Son of Elizabeth Litchard (4) and James Keihle, David
married Miss Mary Gilman of Dansville, NY, on July 25, 1864. Four children
were born of this marriage:
- Adelia Mary Keihle, born August 17, 1866;
- Louise Gilman Keihle, born August 31, 1868;
- Dr. Frederick Andrews Keihle, born August 10, 1872; and
- Florence Keihle, born May 21, 1879.
The following is from a sketch found in a History
Professor David Litchard Keihle spent
his youth in the graded schools of Dansville, N. Y.; began to teach
at sixteen years of age; attended the State Normal School at Albany,
and graduated in 1856; taught three years in the Canandaigua Academy;
entered the junior class of Hampton College, Clinton, New York, in 1859,
and graduated in 1861, one of the honor members of the class.
While in college, in addition to the classical course, he connected
himself with the laboratory and took a special course in chemistry.
He taught a graded school in Monroe, Michigan, during the year 1862;
then took a full course of studies in the Union Theological Seminary;
was graduated in 1865, and ordained to the Presbyterian ministry. While
preparing for this work he taught in the Polytechnic and Collegiate
Institute in Brooklyn, in all nearly three years.
In 1865 he came to Minnesota, organized
a Presbyterian Church at Preston, Fillmore County, became its pastor
and remained there ten years. During the last six of those years he
was County Superintendent of Schools, driven into that work on account
of poor health. By riding on horseback from school to school, and from
town to town, he gradually improved, and was able to fill the requirements
of the office. During five of these years that he was Superintendent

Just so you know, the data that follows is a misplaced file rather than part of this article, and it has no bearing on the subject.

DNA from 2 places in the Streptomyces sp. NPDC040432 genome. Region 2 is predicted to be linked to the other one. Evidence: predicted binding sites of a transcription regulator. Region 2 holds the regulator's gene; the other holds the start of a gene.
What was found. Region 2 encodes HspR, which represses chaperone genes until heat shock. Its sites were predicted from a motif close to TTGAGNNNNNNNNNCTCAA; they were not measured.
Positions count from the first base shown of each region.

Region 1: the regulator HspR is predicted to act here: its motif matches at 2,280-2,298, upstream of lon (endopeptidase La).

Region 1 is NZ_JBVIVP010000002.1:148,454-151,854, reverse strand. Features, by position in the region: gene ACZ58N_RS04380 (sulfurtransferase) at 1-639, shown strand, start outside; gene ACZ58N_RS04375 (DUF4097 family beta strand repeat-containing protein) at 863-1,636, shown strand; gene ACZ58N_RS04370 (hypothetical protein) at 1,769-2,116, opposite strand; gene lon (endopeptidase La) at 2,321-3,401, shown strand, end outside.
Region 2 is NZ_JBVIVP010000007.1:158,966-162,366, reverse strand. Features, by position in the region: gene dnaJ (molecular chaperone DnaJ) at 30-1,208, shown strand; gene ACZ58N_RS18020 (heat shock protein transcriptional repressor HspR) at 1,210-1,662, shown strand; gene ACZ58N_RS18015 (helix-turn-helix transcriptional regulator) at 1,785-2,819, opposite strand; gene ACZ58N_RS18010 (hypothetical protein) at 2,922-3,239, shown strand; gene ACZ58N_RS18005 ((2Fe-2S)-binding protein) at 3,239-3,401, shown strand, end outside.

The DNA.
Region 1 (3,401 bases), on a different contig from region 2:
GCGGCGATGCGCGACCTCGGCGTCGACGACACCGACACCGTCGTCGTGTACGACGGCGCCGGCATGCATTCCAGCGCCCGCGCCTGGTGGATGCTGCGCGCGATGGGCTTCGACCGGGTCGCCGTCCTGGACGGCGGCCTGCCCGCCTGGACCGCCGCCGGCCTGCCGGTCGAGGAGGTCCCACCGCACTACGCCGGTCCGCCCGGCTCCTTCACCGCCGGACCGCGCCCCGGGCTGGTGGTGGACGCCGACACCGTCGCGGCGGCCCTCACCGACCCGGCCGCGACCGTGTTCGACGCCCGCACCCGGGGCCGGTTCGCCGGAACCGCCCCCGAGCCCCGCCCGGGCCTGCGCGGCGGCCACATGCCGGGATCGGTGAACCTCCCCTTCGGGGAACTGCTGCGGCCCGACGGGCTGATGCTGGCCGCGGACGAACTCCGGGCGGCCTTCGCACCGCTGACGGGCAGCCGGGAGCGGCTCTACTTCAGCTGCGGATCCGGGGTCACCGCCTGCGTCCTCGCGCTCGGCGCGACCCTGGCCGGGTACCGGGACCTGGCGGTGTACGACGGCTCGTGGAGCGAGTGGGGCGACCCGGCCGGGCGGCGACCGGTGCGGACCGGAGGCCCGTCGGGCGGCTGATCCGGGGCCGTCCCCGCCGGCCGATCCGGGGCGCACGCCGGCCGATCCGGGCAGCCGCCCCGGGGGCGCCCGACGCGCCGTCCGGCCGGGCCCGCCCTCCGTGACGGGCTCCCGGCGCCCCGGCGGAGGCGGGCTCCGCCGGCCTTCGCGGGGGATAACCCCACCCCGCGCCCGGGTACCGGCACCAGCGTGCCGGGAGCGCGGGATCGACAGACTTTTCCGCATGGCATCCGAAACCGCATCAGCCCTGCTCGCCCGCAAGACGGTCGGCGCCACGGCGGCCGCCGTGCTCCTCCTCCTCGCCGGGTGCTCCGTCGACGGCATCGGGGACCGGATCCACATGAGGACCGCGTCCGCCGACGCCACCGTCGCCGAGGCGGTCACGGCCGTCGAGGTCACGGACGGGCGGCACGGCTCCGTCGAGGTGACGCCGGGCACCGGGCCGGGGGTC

he preached once a day on Sunday, simply supplying the pulpit without
doing pastoral work. The last three years that he was at Preston he
was one of the directors of the State Normal Schools; in 1875 was appointed
by the board to take charge of the Normal School at Saint Cloud. In
1881 he resigned this position to accept the appointment of State Superintendent
of Public Instruction of Minnesota. In this position he remained through
six successive reappointments until 1893, when he resigned, accepting
an election as Professor of Pedagogy in the University of Minnesota.
In this position he remained until his resignation in 1902.
The subject of education seems to be the
one absorbing theme with him. His best thoughts, his time, his energies
are devoted to the questions, What is modern education, and how
can it be made available and practical in the philosophy and theories
of the day?
From this sketch it is evident that Professor Keihle
is not only a zealous and devoted educator, but that he is a man of notable
ability, and that he has by his merits won the distinction he has been
favored with. When last heard from he was engaged in the composition of
a work the title of which is A Philosophy of the History of Education,
which may be expected to embody his best and maturest conceptions
(from Heinrich Gernhardt and His Descendants, pp. 247-248).